News of flooding from recent storms that hit several states may prompt scammers to attempt to pawn damaged vehicles as standard used cars.
These vehicles typically appear in auto auctions, used car dealerships, and classified ads. Unsuspecting consumers, especially those who live in areas unaffected by hurricanes or floods, are often fooled by new upholstery, new carpeting and bargain prices.
Katie Galan of the Better Business Bureau says, “Once owners of damaged cars settle with insurance companies, the vehicles are sometimes refurbished and resold. Flooded cars are often transported far beyond the original area where the major flood or storm occurred to places where consumers may be less aware of damage and warning signs.”
Galan says that sometimes an intermediate buyer intentionally hides a car’s history as a flood-damaged vehicle through a process known as “title washing”, and sells it to an unsuspecting buyer in a state unaffected by the disaster. Many mechanical problems can occur in flooded cars, and vehicle corrosion caused by floodwaters can take years to surface. When problems become apparent, the seller is gone and the new owner is left with an unreliable vehicle with no recourse against the seller.
The Better Business Bureau strongly advises used car buyers to beware of unscrupulous companies and individuals who may attempt to sell flood-damaged cars as standard used cars without revealing the vehicle’s history.
BBB offers the following tips to help determine if a used car is flood damaged:
Ask to see the title. Check the date and place of the transfer, verifying the origin of the car. If the title is stamped “recovery” or is from a recently flood-damaged state, ask questions. Consider purchasing a vehicle history report, which includes information if the car has ever been tagged as “salvaged” or “flood damaged” in any state.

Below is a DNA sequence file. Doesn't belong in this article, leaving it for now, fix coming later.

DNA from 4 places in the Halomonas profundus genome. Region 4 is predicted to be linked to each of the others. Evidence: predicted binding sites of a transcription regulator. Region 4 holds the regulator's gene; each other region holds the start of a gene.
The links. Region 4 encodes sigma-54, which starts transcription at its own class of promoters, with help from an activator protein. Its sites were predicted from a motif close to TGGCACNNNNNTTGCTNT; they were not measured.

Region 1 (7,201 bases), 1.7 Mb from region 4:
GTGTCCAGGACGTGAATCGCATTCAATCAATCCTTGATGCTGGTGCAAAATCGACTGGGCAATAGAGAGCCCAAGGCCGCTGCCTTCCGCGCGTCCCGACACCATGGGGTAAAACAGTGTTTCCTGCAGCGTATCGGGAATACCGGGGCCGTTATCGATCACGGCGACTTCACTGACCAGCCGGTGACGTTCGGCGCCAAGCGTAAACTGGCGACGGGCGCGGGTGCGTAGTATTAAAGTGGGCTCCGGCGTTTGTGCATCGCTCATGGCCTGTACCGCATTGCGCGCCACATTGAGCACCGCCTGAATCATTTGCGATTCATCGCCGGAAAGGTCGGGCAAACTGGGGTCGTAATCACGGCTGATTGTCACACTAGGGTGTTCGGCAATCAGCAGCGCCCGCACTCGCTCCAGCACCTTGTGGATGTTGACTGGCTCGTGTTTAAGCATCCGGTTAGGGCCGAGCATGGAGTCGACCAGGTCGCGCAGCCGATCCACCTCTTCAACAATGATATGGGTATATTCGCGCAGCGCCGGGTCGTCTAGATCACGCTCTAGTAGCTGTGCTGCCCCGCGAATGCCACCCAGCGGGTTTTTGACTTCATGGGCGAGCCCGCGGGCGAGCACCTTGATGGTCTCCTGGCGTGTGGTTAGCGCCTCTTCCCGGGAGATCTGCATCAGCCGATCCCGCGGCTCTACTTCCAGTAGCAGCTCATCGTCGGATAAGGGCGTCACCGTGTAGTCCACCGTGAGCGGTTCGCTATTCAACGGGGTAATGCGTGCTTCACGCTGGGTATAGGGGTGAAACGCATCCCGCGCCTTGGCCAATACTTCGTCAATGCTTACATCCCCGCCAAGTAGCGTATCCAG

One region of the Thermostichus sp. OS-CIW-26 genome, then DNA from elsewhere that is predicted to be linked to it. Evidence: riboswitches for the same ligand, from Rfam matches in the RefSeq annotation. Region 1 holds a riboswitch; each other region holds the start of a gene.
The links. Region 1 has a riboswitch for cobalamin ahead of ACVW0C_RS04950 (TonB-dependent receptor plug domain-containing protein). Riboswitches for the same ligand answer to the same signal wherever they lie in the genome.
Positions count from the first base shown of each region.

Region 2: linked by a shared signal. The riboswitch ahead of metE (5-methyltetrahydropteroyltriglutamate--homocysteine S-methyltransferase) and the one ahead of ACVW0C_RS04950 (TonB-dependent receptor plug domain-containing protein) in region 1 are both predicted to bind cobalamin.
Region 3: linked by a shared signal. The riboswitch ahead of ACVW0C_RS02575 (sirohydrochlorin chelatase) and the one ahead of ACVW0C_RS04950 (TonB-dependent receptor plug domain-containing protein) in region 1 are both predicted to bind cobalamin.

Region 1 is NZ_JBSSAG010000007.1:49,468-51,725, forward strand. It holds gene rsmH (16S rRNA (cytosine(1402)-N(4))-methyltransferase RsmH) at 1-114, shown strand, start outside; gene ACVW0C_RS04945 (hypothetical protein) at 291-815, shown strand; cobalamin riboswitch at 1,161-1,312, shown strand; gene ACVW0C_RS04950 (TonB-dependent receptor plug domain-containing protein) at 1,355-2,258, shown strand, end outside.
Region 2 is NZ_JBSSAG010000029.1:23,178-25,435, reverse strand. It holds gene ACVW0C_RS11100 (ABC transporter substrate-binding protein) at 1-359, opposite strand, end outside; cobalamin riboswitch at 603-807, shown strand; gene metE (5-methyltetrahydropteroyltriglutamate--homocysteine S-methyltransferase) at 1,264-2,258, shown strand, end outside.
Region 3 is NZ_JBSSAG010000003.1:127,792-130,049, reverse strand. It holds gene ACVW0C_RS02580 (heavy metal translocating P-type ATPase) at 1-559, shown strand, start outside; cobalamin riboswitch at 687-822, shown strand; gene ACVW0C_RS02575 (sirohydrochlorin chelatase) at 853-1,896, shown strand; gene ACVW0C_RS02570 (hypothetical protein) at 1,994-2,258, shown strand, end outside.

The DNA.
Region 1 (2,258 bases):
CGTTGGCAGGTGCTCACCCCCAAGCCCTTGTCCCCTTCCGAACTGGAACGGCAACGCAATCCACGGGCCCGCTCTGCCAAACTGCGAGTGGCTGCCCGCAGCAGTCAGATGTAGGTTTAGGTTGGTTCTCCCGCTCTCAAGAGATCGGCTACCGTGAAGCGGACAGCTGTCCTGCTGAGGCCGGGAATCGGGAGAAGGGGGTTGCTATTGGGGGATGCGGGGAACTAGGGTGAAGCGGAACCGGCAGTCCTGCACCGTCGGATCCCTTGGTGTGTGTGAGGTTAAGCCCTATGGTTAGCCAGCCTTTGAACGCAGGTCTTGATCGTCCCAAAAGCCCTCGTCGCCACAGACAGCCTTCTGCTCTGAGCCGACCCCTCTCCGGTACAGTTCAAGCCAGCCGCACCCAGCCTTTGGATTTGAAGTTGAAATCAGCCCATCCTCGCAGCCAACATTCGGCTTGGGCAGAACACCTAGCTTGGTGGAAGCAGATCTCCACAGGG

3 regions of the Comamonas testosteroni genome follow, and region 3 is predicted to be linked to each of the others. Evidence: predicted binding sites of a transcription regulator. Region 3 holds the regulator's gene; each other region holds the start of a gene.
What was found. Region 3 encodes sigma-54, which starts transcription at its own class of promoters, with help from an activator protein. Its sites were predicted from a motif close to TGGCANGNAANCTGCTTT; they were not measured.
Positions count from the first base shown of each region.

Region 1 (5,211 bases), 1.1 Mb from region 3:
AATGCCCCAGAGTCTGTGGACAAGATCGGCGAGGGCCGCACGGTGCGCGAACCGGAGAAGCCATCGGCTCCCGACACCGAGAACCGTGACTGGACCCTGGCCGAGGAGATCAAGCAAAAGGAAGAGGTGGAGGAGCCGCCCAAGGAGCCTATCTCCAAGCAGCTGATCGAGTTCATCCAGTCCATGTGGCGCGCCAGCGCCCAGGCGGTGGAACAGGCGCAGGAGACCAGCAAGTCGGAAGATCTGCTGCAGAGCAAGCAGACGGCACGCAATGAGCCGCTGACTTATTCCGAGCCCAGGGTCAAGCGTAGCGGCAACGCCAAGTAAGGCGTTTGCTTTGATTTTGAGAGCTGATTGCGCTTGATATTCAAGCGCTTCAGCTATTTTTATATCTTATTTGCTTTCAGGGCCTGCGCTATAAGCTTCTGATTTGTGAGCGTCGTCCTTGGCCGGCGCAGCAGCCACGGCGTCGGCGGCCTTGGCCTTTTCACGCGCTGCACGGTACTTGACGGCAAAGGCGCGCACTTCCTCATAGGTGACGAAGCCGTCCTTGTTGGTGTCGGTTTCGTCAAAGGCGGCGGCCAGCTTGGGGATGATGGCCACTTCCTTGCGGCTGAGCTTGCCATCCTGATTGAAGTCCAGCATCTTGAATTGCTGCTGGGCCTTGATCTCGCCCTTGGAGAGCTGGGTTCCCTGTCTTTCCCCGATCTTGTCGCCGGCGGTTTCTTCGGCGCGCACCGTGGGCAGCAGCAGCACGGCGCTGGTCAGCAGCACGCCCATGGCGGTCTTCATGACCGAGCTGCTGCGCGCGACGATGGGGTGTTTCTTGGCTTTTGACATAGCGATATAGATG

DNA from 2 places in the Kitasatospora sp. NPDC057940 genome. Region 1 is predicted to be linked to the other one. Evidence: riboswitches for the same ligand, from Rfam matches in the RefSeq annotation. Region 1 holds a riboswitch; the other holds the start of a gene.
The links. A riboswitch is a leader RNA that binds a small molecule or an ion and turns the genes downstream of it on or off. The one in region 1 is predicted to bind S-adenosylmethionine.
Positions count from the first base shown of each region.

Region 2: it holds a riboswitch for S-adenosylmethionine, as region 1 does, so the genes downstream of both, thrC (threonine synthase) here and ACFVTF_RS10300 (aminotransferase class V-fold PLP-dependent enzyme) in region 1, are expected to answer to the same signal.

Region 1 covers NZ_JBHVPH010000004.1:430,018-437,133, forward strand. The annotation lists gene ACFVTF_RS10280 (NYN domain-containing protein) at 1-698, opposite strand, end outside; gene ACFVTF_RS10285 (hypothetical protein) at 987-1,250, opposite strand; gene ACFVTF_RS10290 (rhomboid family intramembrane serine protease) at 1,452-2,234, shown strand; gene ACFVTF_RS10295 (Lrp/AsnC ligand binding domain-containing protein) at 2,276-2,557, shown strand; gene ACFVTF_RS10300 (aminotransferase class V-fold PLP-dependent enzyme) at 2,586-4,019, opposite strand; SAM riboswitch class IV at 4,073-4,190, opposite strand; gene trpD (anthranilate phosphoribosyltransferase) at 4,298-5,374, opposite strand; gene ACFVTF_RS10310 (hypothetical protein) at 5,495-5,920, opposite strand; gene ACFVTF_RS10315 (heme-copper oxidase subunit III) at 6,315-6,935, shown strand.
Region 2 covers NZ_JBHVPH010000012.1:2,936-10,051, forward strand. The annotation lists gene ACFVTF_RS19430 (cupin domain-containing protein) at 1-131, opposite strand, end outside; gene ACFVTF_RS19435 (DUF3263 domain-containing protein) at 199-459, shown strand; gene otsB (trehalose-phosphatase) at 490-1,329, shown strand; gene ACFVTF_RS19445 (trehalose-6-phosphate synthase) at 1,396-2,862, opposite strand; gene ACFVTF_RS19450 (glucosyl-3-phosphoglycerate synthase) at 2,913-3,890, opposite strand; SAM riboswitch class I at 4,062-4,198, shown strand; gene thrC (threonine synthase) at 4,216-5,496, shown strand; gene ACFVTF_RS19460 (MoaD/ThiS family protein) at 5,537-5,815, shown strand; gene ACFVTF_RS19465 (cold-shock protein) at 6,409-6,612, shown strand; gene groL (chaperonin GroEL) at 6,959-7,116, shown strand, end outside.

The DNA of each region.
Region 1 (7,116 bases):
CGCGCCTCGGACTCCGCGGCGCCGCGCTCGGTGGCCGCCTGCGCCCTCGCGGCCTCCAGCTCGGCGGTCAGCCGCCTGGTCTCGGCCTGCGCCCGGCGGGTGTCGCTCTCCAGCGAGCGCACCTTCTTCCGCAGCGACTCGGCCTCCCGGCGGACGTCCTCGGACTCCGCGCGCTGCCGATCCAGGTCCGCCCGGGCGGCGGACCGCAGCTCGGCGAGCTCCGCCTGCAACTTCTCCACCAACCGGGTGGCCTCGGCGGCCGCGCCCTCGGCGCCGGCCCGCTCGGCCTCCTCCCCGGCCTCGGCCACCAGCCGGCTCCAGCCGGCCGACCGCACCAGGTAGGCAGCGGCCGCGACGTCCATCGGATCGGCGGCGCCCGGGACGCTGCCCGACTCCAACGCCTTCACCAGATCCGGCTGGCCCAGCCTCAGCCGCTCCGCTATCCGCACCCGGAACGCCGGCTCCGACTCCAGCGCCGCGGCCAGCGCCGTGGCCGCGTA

Check the dashboard carefully. Examine all gauges to make sure they are accurate and there are no signs of water. Look for indications that the salvagers may have removed the dashboard.
Check the electronic components. Test the lights, windshield wipers, turn signals, cigarette lighter, radio, heater, and air conditioner several times to make sure they work. Also, flex some wires under the dash to see if they bend or crack – wet wires usually become brittle once they dry out.
Check interior spaces. Look in the trunk, glove box, and under the seats and dash for signs of mud, rust, or water damage. Check for open drain holes in the bottom of the vehicle.
Check the condition of the fabrics. Look for faded, faded, or moldy upholstery and rugs. Recently washed carpets can be cause for concern. Carpet that has been replaced may be too loose or may not match the interior color.
Get a vehicle history report from a database service. The National Insurance Crime Bureau’s free database lists flood damage and other information. NICB reports are only useful if the previous owner insured the car. If the owner of an uninsured flood-damaged car tries to sell it on the open market and you’re the buyer, you may never know there’s a problem until things happen. as the electrical system deteriorate.
Don’t forget to check under the hood. Look for standing water, mud or grit in the spare tire well or around the engine compartment under the hood.
Take a smell test. A strong aroma of cleaners and disinfectants is a sign that there may be a mold or odor problem.
Always check the dealer’s BBB business profile on BBB.org and find a reputable used car dealership near you.